A politically charged masterpiece in Chinese contemporary art bought for HK$250,000 and hidden away for more than a decade is expected to fetch HK$30 million at a London auction on Friday.
Yue Minjun's Execution, a painting which adapts a 19th century Manet classic to echo the 1989 Tiananmen Square crackdown, was sold by late Hong Kong dealer Manfred Schoeni to a young British investment banker in 1996.
The banker, then a fresh graduate in his mid-20s, used two-thirds of his annual salary to pay for the masterpiece and had to promise Schoeni, who feared its subject matter would cause trouble for the artist, not to show it in public for five years.
The owner, who now divides his time between London and Hong Kong, later gave away a half share of the masterpiece in return for a ring that he used to propose to his girlfriend.
He later split with his fiancee and never recovered the ring or the half share.
The 1995 painting is expected to fetch between GBP1.5 million (HK$23.7 million) and GBP2 million at a Sotheby's auction where it is billed as 'among the most important paintings of the Chinese avant-garde ever to appear at auction'.
With the current booming demand for Chinese contemporary art, there is speculation among art dealers that Execution - which belongs to a field of art known as cynical realism - could become the first modern Chinese work to fetch more than US$10 million at auction.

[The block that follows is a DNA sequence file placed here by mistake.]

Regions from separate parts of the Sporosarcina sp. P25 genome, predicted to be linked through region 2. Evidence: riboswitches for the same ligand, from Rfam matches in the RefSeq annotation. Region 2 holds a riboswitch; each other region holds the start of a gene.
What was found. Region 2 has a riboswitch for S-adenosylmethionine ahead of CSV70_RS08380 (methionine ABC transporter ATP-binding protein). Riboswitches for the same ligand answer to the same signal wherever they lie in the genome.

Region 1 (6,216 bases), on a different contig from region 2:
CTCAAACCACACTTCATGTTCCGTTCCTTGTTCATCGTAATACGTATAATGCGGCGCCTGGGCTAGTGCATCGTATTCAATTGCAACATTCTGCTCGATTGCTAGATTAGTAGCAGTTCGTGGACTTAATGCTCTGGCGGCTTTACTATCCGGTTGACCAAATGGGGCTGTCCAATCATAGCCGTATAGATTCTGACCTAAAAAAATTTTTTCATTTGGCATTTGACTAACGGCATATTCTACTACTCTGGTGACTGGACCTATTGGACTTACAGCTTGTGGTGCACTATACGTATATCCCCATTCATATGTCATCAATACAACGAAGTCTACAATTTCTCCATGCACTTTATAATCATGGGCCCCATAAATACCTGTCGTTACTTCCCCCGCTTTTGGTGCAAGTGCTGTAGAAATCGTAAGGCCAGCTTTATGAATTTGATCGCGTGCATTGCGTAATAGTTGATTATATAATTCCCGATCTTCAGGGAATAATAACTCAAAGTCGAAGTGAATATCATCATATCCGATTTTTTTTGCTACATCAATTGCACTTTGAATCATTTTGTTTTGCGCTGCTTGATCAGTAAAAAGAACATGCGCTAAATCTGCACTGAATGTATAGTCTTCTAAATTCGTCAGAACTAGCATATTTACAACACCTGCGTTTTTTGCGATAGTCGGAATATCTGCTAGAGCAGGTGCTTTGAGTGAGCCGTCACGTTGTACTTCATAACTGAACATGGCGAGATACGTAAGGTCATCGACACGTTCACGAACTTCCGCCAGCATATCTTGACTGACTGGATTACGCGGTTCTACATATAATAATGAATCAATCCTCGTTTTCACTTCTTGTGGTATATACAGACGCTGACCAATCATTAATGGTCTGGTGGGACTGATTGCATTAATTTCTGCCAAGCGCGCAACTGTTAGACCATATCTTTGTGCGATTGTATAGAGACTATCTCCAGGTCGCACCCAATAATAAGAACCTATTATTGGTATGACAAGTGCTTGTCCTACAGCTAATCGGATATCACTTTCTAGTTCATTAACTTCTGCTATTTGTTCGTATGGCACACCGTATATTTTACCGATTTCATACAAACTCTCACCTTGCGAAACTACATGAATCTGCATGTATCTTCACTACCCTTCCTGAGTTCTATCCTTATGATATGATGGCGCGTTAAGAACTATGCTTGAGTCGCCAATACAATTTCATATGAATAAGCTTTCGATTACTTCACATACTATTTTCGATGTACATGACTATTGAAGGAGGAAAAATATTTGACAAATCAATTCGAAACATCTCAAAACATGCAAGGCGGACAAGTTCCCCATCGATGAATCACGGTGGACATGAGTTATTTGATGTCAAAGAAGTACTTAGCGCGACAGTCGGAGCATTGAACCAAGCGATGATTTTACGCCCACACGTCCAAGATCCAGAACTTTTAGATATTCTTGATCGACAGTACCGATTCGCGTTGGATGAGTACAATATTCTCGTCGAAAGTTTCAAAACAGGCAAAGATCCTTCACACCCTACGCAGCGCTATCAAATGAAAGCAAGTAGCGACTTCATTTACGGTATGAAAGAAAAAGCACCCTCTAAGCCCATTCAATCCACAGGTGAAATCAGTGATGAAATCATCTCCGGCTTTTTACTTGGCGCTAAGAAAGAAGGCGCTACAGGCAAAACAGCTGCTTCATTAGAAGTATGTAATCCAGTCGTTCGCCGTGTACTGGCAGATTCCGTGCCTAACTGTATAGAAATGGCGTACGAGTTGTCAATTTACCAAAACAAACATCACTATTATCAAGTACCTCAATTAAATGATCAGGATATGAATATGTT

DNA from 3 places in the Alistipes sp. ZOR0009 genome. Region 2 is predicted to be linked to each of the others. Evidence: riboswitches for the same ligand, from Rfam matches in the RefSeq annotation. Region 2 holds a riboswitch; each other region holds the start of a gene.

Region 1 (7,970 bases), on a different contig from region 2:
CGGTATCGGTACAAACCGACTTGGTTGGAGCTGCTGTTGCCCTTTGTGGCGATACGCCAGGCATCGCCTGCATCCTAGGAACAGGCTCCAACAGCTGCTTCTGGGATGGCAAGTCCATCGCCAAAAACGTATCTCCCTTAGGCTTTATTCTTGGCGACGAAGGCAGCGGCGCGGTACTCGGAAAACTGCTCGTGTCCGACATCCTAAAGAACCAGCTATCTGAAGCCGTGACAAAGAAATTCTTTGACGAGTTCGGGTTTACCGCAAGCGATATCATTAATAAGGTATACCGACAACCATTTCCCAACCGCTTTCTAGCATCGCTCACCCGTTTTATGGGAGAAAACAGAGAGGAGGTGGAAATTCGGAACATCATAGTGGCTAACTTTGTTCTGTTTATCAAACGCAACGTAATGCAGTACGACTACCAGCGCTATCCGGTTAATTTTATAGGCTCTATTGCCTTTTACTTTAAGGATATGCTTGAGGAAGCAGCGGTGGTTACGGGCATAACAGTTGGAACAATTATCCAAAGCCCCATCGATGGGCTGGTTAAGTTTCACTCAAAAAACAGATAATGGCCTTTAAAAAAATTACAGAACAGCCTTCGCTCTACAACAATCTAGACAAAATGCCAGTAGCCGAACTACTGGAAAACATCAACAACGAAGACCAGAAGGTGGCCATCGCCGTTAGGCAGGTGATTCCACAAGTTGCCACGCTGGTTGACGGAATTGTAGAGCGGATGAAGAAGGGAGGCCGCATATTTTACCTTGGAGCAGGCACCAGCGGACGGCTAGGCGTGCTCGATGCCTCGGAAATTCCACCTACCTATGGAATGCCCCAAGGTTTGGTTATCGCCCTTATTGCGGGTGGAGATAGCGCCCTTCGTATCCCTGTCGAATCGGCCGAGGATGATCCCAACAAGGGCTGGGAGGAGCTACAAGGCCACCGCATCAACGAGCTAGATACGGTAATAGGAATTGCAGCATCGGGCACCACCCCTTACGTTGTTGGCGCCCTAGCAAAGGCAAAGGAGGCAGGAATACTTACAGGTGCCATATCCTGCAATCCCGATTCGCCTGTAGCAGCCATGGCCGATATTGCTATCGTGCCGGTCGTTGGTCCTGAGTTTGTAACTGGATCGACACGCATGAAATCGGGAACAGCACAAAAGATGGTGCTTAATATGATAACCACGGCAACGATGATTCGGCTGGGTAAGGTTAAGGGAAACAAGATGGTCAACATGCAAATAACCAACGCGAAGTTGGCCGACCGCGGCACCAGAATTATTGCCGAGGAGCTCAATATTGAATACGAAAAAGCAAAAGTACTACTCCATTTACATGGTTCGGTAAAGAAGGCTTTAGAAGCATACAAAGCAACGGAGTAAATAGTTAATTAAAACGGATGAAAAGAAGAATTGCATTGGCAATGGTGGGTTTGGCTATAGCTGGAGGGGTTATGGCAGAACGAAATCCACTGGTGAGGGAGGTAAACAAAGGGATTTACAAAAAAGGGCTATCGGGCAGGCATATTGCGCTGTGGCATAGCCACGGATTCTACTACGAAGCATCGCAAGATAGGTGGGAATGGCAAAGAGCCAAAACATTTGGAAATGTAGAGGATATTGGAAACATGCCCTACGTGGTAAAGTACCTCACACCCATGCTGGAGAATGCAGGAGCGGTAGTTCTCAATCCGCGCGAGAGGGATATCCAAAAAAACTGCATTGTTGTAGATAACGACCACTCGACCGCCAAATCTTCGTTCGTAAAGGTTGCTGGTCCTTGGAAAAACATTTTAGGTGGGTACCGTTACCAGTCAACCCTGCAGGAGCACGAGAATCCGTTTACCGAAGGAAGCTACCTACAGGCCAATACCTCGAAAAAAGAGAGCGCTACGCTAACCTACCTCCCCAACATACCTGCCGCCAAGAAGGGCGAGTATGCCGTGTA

Speaking from London, the owner recalled how he saw Execution by chance when he dropped in at one of Manfred Schoeni's galleries.
He was already a customer and says when he saw the painting tucked away at the back of the gallery he was 'transfixed'.
'I said 'I have got to have that painting', but he told me 'I don't want you to have it',' said the owner, who asked not to be identified.
'We were friends by then, and I negotiated and we worked out a deal. My side of the deal was to keep it out of sight for five years, and it has turned out to be more than a decade. No single human being apart from me set eyes on it until a few months ago when Sotheby's and Christie's turned up to have a look at it.'
Now aged 36 and retired from banking, the owner described the masterpiece as being 'the story of modern China'.
Schoeni, stabbed to death in a burglary on a luxury villa in the Philippines in May 2004, had 'tilted the cultural axis of China' through his pioneering work in bringing contemporary art out of the mainland long before its current popularity, he said.
Coincidentally, the owner met Schoeni's widow and daughter at an art fair in London last week. Schoeni's gallery is now run by his 26-year-old daughter, Nicole.
Sotheby's specialist Alexander Branczik said the auction house was hugely excited about Friday's auction. It is the first piece of Chinese contemporary art to have its own separate dedicated single-painting catalogue from a major auction house.
Another of Yue's paintings, The Massacre at Chios, goes under the hammer in Sotheby's in Hong Kong today. The auction house estimates it will fetch up to HK$12 million, although some art experts believe it could go much higher.
Yue Minjun is a Beijing-based painter and sculptor referred to as a cynical realist
Another of his works, an oil on canvas called The Pope, set a record for modern Chinese art when it sold this year for GBP2.15m